CAN & DID - Graphics, Art, and Photography from the Obama Campaign
January 20 – February 28, 2009
Opening on the Inauguration Day of our 44th President, "CAN & DID - Graphics, Art, and Photography from the Obama Campaign" looks at numerous and varied examples of the inspired visual work that appeared during the 2008 presidential election.
From the original Barack Obama "O" mark – a campaign identity designed by Sol Sender, Andy Keene, and Amanda Gentry, to the photojournalistic work of Pulitzer Prize winning photographer David Turnley (subsequently used as source material by the artist Shepard Fairey) the visuals connected to the Obama campaign seemed on a higher level than the political norm. Clearly the candidate and his message motivated artists and designers to do inspired work.
Not surprisingly, the Obama campaign, well known for its fundraising prowess, was an active agent in the commissioning and disseminating of work. They had their own internal design team which reported directly to David Axelrod and David Plouffe – the two top Obama advisors. They reached out to artists and designers through an "Artists for Obama" initiative which sought to raise money and awareness through the sale of editioned prints by such industry leaders as Robert Indiana and Shepard Fairey,
Lance Wyman, the legendary graphic designer best known for his iconic 1968 Mexico Olympics poster, was approached out of the blue by the campaign. Shepard Fairey, whose HOPE poster was perhaps the defining image of the campaign, was initially connected to the Obama team by Yosi Sargent ,a 32 year old Los Angeles media consultant working for the campaign. Hundreds of thousands of Fairey's posters and the iterations put out by the various local offices were eventually printed.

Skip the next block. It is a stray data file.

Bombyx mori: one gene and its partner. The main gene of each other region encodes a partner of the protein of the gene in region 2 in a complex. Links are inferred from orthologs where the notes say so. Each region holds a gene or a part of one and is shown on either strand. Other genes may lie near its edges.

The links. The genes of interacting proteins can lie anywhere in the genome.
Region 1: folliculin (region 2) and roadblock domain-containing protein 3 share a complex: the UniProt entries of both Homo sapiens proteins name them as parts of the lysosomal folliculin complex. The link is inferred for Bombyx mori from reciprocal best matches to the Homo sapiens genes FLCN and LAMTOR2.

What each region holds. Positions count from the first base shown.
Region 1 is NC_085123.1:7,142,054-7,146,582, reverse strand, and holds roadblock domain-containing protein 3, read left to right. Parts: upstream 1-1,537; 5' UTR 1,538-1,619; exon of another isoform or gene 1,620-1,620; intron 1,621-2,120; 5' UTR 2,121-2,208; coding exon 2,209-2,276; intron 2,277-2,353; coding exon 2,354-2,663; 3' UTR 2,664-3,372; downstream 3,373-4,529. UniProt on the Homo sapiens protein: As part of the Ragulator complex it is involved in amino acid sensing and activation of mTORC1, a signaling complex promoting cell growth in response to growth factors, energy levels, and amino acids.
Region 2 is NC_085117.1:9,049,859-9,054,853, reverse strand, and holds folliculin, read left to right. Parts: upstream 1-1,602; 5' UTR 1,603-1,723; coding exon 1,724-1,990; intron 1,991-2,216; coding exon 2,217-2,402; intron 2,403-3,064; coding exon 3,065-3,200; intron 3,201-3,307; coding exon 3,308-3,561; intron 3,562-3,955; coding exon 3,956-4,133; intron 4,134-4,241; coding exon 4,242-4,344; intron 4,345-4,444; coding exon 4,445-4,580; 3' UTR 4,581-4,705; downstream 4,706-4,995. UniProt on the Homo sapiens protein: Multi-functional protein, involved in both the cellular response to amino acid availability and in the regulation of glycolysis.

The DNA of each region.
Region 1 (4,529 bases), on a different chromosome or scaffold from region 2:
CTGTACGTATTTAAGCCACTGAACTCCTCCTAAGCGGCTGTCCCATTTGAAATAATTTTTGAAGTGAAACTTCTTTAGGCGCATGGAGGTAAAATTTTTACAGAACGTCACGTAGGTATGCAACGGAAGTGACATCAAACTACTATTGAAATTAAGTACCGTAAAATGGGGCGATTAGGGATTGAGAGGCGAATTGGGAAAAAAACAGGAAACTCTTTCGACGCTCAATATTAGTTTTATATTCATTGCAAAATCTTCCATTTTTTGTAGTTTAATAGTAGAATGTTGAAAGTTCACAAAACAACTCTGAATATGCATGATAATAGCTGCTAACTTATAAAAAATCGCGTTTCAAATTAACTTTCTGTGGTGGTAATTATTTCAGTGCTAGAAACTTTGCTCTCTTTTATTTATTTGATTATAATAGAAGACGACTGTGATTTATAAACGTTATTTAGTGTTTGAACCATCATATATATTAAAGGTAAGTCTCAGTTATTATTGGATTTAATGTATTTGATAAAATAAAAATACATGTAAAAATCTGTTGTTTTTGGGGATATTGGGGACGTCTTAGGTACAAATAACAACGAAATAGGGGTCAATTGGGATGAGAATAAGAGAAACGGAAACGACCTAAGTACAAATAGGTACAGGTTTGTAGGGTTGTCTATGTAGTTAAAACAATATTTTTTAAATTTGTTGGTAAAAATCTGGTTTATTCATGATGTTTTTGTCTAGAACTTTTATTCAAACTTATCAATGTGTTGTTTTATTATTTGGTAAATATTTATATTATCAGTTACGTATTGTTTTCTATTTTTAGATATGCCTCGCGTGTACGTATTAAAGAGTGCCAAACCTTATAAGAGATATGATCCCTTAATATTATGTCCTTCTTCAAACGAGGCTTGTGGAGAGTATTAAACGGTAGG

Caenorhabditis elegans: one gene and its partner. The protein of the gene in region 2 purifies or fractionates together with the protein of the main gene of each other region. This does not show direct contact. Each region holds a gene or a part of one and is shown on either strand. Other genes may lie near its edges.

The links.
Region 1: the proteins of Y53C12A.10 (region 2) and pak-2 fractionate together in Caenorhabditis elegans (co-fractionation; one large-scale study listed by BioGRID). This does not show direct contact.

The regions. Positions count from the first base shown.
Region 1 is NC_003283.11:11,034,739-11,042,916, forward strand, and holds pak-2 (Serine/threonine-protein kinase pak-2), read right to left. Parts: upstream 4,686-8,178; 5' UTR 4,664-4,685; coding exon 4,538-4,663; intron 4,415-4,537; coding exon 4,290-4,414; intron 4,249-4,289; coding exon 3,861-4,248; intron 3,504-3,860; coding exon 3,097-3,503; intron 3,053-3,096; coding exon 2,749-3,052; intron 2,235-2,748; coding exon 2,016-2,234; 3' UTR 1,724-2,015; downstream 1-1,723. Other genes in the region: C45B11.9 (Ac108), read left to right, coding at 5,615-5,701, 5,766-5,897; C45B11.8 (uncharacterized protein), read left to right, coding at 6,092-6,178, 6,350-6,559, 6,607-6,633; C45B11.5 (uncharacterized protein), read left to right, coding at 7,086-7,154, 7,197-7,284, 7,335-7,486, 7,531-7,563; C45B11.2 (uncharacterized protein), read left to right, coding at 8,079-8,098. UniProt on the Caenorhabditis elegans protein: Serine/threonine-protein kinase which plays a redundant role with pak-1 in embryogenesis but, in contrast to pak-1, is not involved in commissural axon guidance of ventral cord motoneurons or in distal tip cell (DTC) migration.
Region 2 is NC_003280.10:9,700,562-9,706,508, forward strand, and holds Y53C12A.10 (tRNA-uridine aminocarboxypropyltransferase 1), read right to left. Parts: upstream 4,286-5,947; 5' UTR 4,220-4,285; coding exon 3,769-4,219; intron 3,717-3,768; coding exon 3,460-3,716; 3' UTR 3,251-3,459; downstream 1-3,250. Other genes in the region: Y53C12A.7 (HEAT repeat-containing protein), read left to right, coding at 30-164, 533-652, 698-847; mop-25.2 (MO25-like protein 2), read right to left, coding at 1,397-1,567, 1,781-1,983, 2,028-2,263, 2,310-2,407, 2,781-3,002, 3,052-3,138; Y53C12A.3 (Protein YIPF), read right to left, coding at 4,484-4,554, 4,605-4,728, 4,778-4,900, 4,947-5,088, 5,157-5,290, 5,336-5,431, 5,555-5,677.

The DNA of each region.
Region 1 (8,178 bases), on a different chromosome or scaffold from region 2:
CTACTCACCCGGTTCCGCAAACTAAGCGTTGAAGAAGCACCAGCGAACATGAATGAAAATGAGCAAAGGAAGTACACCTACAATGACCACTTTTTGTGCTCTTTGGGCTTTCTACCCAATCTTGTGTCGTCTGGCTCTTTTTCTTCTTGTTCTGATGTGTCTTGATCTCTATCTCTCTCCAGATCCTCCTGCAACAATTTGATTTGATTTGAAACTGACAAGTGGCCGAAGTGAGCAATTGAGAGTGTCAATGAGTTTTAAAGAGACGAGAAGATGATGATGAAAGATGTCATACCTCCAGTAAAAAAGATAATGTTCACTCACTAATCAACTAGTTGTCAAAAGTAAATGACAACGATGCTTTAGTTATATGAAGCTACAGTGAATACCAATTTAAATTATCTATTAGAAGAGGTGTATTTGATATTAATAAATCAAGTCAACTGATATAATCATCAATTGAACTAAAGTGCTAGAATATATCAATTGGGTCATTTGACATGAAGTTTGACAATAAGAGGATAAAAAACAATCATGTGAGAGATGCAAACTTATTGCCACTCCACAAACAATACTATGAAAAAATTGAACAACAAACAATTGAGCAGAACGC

Additionally, there was an unprecedented outpouring of independent posters created in support of Obama, many of them aggregated on websites like DesignforObama.org.
where they could be freely printed out. While some have branded this work as propagandistic. it does not seem fair to use that term to belittle it. As Sol Sender put it in an interview with Steven Heller, the co-chairman of the MFA Design program at the School of Visual Art, "The design development was singularly inspired by the candidate's message."
That the work was singularly effective is an assertion backed up by the fact that every piece released by the official Artists for Obama program quickly sold out. (Much of the work in this show comes from the artists' own limited proofs.) But both the breadth of work created for Obama and the demand seem a heartening rather than a cynical response to today's political reality and the truly historic event of Obama's election.
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The show includes work (which can be viewed at danzigerprojects.com) by:
Sol Sender, Andy Keene, and Amanda Gentry
& work from the Design for Obama website